Thomas Golanopoulos, Grantland (6/29)
Dope is a flick about a bunch of kids in Inglewood, CA, made by a heavy set of collaborators: it's directed by Rick Famuyiwa; produced by Pharrell, Forest Whitaker, and Sean Combs; stars Tyga, Chanel Iman, Zoe Kravitz, and A$AP Rocky; and came out on June 19th. Golanopoulos' piece is about actor De’Aundre Bonds (who plays Stacey in the film) and how he restarted his life and his acting career after he was convicted of manslaughter for the death of his aunt’s boyfriend. Bonds recounts how eleven years in prison changed him, and his experience of being released in 2011—“It was like I stepped into the future,” he says, and has since found “peace through the support of his family and the birth of his first child.”
Jacob Siegel, The Daily Beast (6/29)
The internet is a great place, full of information and global communication. But, as we all know, there are some dark, terrible corners of the web. Jacob Siegel of The Daily Beast delves into the murky swamps of Reddit and 4chan, where outright racism, sexism, and all-around awfulness exist in terrifying abundance. These forums are a hotbed for the worst kinds of people to express their worst thoughts—and it's where people like Dylann Roof and Elliot Rodger found encouragement for their sick, twisted causes. Read Siegel's piece on how "trolls staked their expressive rights and aesthetic identity to tormenting women and black people," but get ready to be angry.
Ashley Gilbertson, The Marshall Project (6/29)
The Marshall Project partnered with New York Magazine for a massive, incredibly important spread on the obscenely messed up world of Rikers Island. "Jails, in general, have problems that are quite distinct from those of prisons—inmates aren’t acclimated to institutional life yet, and rapid turnover makes things difficult, too—but the density of Rikers, a natural extension of New York’s own density, makes it a special dilemma," writes Gilbertson. It's been crystal clear for a while now that the justice system in the U.S. is nothing short of broken. The Marshall Project's encompassing collection of stories from inmates, corrections officers, and visitors shows a harrowing image of just how severe the situation is. This is a must-read.
Clemantine Wamariya and Elizabeth Weil, Medium (6/29)
Clemantine Wamariya's honest account of her escape from Rwanda, her refuge in the U.S., her survival, and reconnection with her family (whose flight to America was financed by Oprah herself) flips the lens through which we view home, family, and displacement. Read her piece on Medium, organized in chapters based on location, and accompanied by stunning portraits.
Michael Cooper, New York Times (6/30)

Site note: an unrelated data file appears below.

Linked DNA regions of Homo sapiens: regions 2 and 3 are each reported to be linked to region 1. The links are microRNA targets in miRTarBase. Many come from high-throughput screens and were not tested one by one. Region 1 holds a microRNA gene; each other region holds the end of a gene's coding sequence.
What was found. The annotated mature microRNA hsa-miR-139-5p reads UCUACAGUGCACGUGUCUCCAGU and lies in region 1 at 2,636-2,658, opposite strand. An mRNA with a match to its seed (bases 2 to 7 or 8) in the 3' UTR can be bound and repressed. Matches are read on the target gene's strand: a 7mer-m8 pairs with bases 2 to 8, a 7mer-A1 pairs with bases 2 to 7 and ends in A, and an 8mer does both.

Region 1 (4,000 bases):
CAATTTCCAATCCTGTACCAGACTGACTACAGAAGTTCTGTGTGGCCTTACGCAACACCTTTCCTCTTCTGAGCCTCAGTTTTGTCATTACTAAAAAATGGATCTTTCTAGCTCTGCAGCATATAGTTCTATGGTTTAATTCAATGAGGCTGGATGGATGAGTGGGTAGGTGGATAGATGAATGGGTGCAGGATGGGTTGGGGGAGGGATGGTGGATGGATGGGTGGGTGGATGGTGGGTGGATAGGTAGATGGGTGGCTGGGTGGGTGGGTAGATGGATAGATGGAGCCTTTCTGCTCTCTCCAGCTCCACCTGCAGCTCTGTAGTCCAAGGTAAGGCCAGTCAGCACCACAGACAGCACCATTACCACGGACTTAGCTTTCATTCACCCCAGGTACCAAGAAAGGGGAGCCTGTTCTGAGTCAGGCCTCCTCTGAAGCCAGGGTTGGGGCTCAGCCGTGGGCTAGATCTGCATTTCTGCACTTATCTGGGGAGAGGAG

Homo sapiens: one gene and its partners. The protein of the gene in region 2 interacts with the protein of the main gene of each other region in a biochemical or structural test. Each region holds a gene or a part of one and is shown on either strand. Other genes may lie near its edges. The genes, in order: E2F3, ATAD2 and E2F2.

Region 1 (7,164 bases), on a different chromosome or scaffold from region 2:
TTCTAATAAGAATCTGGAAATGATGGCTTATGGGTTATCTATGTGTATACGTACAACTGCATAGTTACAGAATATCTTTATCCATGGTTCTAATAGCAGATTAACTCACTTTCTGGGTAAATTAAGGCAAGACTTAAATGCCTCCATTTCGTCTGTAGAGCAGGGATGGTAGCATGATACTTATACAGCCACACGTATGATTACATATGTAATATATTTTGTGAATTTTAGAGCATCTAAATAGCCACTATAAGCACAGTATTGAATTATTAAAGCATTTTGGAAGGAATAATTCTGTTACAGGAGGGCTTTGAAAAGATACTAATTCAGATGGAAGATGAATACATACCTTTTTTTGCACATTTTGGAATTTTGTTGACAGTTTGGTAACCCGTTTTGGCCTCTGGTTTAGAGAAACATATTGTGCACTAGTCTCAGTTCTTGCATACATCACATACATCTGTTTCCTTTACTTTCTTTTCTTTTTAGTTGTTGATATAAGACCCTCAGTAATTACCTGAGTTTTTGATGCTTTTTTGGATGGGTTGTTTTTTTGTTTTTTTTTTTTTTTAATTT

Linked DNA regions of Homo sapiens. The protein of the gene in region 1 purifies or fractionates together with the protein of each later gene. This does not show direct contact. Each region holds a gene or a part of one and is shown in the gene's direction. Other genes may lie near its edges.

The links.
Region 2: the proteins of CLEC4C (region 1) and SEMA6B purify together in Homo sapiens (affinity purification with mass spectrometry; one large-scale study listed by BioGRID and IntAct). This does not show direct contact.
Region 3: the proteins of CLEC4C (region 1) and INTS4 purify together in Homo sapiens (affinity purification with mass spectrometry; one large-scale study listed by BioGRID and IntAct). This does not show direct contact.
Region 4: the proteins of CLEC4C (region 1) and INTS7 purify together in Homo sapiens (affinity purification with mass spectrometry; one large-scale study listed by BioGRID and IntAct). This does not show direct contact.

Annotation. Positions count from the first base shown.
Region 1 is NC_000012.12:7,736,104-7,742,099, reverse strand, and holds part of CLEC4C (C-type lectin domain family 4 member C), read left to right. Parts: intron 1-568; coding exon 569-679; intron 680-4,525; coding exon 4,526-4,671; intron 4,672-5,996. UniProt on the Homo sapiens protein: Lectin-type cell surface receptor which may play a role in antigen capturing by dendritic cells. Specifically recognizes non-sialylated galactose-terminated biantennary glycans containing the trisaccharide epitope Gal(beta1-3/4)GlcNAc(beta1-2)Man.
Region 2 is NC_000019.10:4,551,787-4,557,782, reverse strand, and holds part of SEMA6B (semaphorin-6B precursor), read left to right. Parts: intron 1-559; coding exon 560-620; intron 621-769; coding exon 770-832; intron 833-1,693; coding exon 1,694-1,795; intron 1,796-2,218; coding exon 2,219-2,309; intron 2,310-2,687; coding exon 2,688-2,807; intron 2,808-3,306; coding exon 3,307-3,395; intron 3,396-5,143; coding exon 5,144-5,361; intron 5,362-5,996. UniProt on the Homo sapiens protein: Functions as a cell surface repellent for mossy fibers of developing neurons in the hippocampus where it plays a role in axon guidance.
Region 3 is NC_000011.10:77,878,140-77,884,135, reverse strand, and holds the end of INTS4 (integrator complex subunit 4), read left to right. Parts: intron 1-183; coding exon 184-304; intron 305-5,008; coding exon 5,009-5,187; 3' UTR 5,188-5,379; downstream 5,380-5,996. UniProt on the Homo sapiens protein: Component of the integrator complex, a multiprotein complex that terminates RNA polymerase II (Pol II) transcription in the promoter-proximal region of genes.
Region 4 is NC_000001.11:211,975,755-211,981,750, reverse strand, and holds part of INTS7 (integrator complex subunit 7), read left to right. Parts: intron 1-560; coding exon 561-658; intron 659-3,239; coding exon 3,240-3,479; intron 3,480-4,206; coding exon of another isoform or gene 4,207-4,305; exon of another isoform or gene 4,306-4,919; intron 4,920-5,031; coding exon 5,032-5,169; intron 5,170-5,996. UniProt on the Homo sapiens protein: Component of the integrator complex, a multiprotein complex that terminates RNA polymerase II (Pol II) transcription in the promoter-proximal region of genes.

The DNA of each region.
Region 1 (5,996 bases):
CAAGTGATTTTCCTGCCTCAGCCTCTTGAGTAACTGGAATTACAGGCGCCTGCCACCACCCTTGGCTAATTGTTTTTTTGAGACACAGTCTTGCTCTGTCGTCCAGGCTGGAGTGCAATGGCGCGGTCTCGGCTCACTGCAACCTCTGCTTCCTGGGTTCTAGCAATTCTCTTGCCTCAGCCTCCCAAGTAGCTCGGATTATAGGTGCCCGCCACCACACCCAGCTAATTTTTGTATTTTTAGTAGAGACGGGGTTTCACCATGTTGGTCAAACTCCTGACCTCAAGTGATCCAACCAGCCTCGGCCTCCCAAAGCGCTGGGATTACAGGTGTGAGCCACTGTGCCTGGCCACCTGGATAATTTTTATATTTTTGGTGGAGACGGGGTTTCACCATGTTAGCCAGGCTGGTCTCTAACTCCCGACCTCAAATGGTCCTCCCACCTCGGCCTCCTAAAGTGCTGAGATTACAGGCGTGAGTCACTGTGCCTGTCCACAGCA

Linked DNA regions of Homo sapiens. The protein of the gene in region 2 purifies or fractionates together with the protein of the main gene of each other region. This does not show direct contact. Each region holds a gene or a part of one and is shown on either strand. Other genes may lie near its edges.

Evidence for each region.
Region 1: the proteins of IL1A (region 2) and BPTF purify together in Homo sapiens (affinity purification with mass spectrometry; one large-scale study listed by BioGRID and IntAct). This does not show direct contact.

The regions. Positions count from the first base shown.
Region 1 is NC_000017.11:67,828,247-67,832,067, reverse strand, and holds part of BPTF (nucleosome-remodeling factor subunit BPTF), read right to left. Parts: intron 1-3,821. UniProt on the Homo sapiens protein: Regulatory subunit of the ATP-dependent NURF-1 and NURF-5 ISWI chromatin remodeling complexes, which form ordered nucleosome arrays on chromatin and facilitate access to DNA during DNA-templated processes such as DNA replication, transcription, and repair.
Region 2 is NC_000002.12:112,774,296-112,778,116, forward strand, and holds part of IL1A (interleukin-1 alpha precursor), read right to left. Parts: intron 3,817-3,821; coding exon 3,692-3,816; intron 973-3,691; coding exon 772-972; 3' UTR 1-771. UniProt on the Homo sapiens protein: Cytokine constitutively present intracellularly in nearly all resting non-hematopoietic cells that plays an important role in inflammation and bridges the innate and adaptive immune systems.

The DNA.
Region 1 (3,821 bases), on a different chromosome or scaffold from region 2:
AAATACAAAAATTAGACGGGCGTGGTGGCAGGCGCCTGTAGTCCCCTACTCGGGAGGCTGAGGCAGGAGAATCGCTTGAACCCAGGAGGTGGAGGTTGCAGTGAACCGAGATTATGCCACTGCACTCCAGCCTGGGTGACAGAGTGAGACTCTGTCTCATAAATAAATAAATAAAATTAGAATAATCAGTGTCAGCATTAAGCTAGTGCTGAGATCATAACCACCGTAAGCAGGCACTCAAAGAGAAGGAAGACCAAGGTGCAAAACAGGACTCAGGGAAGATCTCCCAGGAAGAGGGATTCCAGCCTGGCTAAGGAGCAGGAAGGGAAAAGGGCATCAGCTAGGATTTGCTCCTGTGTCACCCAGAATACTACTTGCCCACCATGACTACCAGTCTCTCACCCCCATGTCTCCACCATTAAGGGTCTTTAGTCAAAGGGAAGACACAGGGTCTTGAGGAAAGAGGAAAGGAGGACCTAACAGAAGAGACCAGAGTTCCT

Misty Copeland has been on a rise to stardom since making the cover of Time magazine, being profiled on “60 Minutes,” gaining over 8 million views for her Under Armour ad, and earning some of ballet’s most significant roles. But despite being a dance sensation, she still had not landed a part as a principal dancer. Until Tuesday the 29th, that is, when she was the first African-American woman to be promoted to principal dancer in the 75-year history of American Ballet Theater. In Cooper's Times piece, he breaks down media, communication, and racial barriers in the dance world.
Max Rivlin-Nadler, Maxim (7/1)
The story of Lewis' L'Amour is a strange one. A record collector named John Murphy found it one day while perusing a record store, found it was "the best thing [he'd] heard all year," an album "soaked in some kind of weightless transcendence and spooky subterfuge." Murphy attempted to track down the artist behind the album which, as a result of web circulation, had found an audience—since Murphy's discovery, the record became a cult classic (surely fueled by the intrigue of the unknown). For years Murphy and friends searched for Lewis, AKA Randall Wulff, with no luck. This beautifully written piece by Rivlin-Nadler recounts the whole story, including how he and the team at Maxim finally found the elusive Lewis.
Felix Gillette and Lucas Shaw, Bloomberg Business (7/1)
Television, just like the music industry, is facing a crisis. Streaming has changed everything, obviously, and just as record companies are being threatened (or being taken over) by Apple, Spotify, etc., TV programmers like Viacom (which owns MTV, VH1, Comedy Central Spike, and BET) are being threatened by YouTube, Netflix, Amazon, and Hulu. The MTV Awards in 1999 had 6.6 million viewers. This year's MTV Awards had 1.5 million. Viacom is a company whose networks target young people, but young people are the best at evading advertisements and having to pay to watch their favorite shows. What is the next step? Bloomberg Business lays it all out.